This article from Slate on the discovery (whisper it) that women generally have a lower weight and a lower metabolic rate than most men, therefore the first manned mission to Mars should be predominantly or all female because it would be cheaper to launch women and keep them fed on Mars.
Last year I [author Kate Greene] took part in a NASA-funded research project called HI-SEAS (Hawaii Space Exploration Analog and Simulation). It required that I and five other crewmembers live as astronauts on the surface of Mars. We didn’t leave Earth, obviously, but for four months we were cooped up in a geodesic dome on the side of the very red, very rocky, very Mars-like Mauna Loa volcano in Hawaii. Our food, water, power, and communications were limited, and we were only allowed to exit the habitat if we wore mock spacesuits. So many Martian hassles, so little glory.
Author Kate Greene during a mock Mars mission.
Courtesy of Sian Proctor
This was the first HI-SEAS mission—a third starts this month—and it was designed mainly to study the types of food Mars explorers might eat. I was the crew writer, blogging for Discover and the Economist, and since I had the scientific background and interest, I conducted a sleep study, too.
I collected and managed the crew’s sleep data over the course of the experiment. One device we used to track sleep was the sensor armband from BodyMedia, which also provides estimates of daily and weekly caloric expenditure. While I didn’t know which data belonged to which subject due to anonymity requirements, I could see each subject’s sex. Over time I noticed a trend.
Week in and week out, the three female crew members expended less than half the calories of the three male crew members. Less than half! We were all exercising roughly the same amount—at least 45 minutes a day for five consecutive days a week—but our metabolic furnaces were calibrated in radically different ways.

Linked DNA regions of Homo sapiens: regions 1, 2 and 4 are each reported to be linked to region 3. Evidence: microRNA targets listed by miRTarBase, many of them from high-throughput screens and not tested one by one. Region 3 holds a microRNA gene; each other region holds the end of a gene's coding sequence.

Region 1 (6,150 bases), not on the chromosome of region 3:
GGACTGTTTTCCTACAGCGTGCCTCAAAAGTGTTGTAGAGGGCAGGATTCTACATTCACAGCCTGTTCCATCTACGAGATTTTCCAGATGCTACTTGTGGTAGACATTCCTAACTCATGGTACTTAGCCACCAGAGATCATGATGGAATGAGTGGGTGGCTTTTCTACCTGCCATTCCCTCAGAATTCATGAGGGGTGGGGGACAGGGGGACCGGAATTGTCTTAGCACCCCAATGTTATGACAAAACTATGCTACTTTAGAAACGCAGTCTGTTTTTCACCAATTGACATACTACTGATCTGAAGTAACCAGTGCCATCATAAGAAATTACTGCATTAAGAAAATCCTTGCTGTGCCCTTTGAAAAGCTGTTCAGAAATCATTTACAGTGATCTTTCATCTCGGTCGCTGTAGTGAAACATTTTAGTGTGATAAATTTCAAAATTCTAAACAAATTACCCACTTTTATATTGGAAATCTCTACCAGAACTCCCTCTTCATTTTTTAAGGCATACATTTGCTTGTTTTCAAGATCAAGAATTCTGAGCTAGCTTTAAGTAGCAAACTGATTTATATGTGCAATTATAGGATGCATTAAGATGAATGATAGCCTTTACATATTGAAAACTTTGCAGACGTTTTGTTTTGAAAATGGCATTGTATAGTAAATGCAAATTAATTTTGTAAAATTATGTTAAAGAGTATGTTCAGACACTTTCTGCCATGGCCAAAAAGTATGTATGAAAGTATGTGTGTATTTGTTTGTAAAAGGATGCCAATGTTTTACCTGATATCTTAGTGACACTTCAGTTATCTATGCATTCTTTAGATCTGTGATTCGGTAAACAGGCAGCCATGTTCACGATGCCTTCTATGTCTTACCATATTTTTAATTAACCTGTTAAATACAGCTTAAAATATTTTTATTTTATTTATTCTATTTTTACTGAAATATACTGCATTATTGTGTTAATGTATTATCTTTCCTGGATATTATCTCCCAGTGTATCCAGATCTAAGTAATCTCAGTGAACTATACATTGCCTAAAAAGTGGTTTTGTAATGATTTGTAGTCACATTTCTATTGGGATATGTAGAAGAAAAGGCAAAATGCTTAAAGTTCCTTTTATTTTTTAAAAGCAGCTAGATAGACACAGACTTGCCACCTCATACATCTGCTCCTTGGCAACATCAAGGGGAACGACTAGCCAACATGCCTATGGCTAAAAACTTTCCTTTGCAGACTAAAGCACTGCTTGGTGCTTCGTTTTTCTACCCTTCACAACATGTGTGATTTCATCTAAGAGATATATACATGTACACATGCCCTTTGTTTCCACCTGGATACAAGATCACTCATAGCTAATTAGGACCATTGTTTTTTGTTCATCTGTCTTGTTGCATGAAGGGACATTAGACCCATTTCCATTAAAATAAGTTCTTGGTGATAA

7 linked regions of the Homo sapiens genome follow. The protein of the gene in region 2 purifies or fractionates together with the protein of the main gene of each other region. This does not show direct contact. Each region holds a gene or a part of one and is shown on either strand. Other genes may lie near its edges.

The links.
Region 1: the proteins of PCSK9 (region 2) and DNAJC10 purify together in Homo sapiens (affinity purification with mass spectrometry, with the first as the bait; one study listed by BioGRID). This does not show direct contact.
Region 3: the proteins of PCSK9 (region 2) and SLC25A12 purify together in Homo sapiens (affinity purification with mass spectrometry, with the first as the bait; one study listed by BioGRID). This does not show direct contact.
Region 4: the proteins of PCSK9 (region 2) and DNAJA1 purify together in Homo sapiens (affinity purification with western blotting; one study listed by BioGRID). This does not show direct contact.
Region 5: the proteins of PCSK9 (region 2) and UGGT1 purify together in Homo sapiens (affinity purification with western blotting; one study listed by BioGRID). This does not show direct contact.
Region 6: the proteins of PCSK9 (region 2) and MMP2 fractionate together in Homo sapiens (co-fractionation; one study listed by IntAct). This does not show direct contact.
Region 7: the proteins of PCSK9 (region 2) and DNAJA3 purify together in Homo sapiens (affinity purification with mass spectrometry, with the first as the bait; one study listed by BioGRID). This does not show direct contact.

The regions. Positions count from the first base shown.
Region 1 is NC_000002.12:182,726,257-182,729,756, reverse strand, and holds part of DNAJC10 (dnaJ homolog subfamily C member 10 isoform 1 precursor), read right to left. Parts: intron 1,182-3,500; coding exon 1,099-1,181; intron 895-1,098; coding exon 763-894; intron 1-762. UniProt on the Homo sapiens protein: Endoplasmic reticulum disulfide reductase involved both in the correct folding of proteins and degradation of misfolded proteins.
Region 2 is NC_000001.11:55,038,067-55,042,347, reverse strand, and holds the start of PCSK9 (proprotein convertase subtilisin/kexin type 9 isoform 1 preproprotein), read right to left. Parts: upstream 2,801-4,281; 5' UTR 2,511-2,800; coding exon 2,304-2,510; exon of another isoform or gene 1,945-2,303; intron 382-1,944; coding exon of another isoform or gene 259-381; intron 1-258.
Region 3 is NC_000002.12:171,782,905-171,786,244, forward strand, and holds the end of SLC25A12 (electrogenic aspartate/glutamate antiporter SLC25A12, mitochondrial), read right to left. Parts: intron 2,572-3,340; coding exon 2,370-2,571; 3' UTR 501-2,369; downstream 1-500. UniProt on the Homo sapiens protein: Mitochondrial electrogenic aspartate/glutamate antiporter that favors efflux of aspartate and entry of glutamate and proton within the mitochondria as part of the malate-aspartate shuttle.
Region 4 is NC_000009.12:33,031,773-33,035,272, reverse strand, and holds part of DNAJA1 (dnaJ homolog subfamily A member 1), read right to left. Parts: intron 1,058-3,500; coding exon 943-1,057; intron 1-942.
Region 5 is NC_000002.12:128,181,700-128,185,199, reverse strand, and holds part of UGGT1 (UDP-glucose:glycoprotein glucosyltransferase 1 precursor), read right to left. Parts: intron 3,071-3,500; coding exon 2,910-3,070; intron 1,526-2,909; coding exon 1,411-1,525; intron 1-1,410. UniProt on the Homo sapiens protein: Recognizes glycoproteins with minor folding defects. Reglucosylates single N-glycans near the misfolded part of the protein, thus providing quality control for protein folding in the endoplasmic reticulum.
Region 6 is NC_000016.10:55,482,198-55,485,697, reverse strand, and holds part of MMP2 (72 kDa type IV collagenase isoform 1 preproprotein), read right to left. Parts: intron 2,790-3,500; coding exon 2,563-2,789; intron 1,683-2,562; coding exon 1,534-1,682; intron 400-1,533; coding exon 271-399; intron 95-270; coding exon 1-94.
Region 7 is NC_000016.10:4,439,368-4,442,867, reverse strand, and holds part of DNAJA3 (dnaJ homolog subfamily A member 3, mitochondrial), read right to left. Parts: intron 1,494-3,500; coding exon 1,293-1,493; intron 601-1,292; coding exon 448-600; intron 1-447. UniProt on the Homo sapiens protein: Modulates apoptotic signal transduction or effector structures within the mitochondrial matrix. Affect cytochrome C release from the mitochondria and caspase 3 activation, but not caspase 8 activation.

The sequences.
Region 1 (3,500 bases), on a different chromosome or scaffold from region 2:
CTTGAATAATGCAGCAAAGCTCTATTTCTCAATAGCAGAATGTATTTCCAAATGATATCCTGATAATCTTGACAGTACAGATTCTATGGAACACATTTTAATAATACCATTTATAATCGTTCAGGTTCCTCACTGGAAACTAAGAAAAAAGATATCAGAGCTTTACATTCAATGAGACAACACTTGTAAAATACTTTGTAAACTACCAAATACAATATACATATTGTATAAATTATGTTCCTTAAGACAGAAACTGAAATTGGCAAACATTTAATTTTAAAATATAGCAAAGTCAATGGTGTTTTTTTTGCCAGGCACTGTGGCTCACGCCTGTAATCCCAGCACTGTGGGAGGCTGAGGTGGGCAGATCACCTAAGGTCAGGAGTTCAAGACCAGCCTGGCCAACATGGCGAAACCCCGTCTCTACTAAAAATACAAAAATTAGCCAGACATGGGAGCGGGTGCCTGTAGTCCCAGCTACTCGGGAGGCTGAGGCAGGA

During one week, the most metabolically active male burned an average of 3,450 calories per day, while the least metabolically active female expended 1,475 calories per day. It was rare for a woman on crew to burn 2,000 calories in a day and common for male crew members to exceed 3,000.
We were only allowed to exit the habitat if we wore mock spacesuits. So many Martian hassles, so little glory.
The data certainly fit with my other observations. At mealtime, the women took smaller portions than the men, who often went back for seconds. One crew member complained how hard it was to maintain his weight, despite all the calories he was taking in.
The calorie requirements of an astronaut matter significantly when planning a mission. The more food a person needs to maintain her weight on a long space journey, the more food should launch with her. The more food launched, the heavier the payload. The heavier the payload, the more fuel required to blast it into orbit and beyond. The more fuel required, the heavier the rocket becomes, which it in turn requires more fuel to launch.
Wait, according to feminist theory, the physiological differences between the sexes are socially conditioned. That’s why men have much greater upper body strength.
But I digress…
The cost of a Mars mission has gone down since 1989, apparently
According to Robert Zubrin, aerospace engineer, author, and president of the Mars Society, a round-trip mission to Mars could cost as little as $30 billion. While this is a low-ball estimate that ignores many of the details, it suggests that a manned Mars mission might not cost $450 billion, an amount proposed by NASA in 1989 that many believe is close to the upper limit for such a mission. Many of today’s estimates tend to be around $100 billion.
Its not just that I’m a pragmatist (or pessimist) but you’ll never, ever get the US Government to spend as low as $30 billion anywhere. Just look at the budget for the War on Terror or the War on Drugs.
Which gets me back to my previous comment, that if mankind really, seriously want to go to Mars, then more than one country needs to be involved.
Harry Jones, of NASA Ames Research Center, says that he too noticed the average female and male calorie requirement differed significantly and published on the topic in the early 2000s. “For a Mars mission, life support will be a major cost,” he says. “It is expected that oxygen and water can be recycled, but not food. Reducing the crew’s calorie requirement would cut cost.”
But is it a significant cost relative to the cost of lifting everything else?
As reasonable as an all-female Mars mission is from an economic perspective, some might find the idea offensive. After all, it’d be an expedition that fails to represent half the world’s population; an all-female Mars crew would strike many as exceptionally biased.
Then again, space-mission design has always been biased in one way or another. Exploration in general is nothing if not political, dictated by the people with the money and power to choose the face of the expedition. Right now, it’s unlikely that those with the power to do so would agree to fund a crew of small female astronauts even to save money.
Again I think its more likely that the crew will probably be 2 male and 2 female, or 3 male and 3 female.
If it ever happens at all.